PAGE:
With 20 years of Scouting behind us, we planned our family’s return from Australia with precision.

This article is part of an ongoing series for Irish Times Abroad about James Parnell’s experience of returning to Ireland after 16 years in Australia.

In August 2015 my family decided to return to Ireland after 16 years. Then followed – for us – the enjoyable part: planning the whole adventure.

My wife Anne-Marie and I have 20 years of Scouts membership behind us and I’ve worked in projects for almost the same. If we can’t plan who can? Bringing a family of five to live on the other side of the planet is like any other trip, except bigger. After making the journey back, and having had a few months to reflect on the challenges we were faced with, here is the advice I would give to others.

Own the decision: We decided to own our decision to move home completely. You can pick ten reasons to hate a decision or ten reasons to love it. We embraced the reasons to love ours every single time. But we didn’t bury our heads in the sand. We identified challenges in advance and planned them to oblivion.

Prepare mentally: The most important preparation for a significant shift is mental. Individually and together, myself and my wife needed to be emotionally ready for the move.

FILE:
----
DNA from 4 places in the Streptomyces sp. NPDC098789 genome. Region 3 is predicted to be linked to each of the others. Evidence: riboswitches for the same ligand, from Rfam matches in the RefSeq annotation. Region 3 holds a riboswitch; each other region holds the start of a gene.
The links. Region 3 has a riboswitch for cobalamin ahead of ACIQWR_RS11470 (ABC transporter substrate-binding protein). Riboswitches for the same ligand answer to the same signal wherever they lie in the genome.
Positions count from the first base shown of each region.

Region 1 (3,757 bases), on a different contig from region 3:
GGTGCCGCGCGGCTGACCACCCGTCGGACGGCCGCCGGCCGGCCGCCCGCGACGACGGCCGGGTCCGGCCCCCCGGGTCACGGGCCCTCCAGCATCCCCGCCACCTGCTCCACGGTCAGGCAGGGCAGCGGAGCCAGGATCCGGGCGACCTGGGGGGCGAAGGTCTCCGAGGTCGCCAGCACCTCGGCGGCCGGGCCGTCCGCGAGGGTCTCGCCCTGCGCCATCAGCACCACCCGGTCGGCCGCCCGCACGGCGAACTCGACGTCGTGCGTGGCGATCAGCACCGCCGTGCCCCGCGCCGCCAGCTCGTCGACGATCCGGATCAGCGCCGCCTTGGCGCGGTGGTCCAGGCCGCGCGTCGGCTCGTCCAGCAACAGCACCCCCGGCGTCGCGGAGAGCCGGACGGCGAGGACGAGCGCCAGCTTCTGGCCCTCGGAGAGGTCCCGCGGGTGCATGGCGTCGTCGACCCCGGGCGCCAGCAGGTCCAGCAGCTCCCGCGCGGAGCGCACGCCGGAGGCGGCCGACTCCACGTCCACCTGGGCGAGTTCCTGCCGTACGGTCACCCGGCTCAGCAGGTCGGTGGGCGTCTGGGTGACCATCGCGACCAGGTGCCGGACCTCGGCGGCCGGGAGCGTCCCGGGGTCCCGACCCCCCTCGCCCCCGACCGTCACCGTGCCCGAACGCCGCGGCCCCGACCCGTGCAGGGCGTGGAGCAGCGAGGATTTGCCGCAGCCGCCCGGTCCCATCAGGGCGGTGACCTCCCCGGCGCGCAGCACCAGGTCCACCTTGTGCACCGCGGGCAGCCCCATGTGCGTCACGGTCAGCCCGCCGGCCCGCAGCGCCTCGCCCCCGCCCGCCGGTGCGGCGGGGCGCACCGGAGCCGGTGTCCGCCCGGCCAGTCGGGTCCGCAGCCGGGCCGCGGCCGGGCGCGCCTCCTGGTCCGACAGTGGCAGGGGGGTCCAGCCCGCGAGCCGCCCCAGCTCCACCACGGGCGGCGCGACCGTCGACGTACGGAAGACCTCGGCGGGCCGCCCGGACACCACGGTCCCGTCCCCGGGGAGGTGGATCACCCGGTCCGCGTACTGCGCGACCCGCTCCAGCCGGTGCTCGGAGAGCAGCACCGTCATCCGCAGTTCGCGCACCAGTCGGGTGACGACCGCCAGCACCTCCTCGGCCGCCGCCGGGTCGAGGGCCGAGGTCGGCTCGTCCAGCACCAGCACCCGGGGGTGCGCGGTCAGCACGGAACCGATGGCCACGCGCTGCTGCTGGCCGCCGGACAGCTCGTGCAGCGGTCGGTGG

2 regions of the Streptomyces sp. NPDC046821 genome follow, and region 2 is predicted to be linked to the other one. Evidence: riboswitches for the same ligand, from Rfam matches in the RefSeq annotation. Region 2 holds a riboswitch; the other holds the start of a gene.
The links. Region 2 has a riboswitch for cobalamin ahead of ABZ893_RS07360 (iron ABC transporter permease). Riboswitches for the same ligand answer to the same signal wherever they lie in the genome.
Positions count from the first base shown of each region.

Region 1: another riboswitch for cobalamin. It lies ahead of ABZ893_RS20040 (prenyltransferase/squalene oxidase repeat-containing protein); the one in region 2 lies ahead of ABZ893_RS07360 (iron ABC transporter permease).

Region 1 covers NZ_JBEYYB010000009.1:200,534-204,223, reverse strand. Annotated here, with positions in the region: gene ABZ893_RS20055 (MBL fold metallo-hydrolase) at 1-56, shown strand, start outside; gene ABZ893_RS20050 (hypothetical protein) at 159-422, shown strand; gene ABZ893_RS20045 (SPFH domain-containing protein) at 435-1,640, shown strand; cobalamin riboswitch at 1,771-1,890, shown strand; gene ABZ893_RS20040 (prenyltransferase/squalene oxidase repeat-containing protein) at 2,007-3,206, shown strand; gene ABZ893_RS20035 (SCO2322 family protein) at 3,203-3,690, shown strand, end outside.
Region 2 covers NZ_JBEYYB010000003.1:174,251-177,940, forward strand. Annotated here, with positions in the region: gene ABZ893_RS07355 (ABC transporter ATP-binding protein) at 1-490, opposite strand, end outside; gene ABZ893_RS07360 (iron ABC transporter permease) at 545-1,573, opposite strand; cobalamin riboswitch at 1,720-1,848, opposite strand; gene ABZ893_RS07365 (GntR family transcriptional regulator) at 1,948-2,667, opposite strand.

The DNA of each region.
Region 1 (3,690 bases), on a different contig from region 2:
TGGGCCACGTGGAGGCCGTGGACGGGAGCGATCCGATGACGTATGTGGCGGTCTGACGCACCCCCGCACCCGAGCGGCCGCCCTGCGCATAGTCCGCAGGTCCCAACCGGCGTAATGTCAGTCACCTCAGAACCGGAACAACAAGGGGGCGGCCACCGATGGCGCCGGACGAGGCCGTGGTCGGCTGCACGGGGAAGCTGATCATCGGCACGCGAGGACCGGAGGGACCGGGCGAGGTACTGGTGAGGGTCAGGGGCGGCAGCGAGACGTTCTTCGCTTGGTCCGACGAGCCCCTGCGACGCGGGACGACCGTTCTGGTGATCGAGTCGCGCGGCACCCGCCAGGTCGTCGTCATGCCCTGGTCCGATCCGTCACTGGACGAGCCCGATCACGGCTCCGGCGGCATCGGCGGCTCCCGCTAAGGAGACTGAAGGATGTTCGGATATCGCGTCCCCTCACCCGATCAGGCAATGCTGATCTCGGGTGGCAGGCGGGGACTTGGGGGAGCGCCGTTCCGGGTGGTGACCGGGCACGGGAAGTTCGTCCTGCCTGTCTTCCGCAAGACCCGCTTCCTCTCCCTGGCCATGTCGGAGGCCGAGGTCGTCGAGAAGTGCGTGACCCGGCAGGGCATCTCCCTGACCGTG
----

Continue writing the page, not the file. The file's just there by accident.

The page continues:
My personal preparation began a while earlier, I just didn’t know it. Years ago, I started to meditate, which changed me fundamentally. It clarified what is important to me. Happiness became less defined by external factors. I became more grateful and more resilient to challenges.

Agree principles: As a couple, we had to lead this expedition. We agreed some working principles:

* Nobody would suggest returning to Australia during the first two years.

* We would never blame one other.

* We pre-meditated our responses to challenges.

* We agreed things we would not compromise on. We had done our own thing for 16 years in Australia, and accepted we would lose some independence.

* We would stick together, communicate and always share anything worrying us.

* We would look forward, not back.

Prioritise: We agreed our top priorities:

* Settle the kids and ensure they are happy.

* Remove big obstacles. Have a can-do attitude and make it as easy as possible for ourselves.

* Be kind to ourselves. What we were doing was an enormous upheaval. Not everything would be smooth. We would give ourselves credit and celebrate the wins.

Enjoy the excitement: We made it an adventure and had fun. “Days-to-Go” on the kitchen wall from 120 days allowed the kids to rip a sticky note off each morning, building the excitement.

James Parnell with his wife Anne-Marie and their three children, outside their home in Sydney before they left for Ireland: ‘We identified challenges in advance and planned them to oblivion.’

James Parnell with his wife Anne-Marie and their three children, outside their home in Sydney before they left for Ireland: ‘We identified challenges in advance and planned them to oblivion.’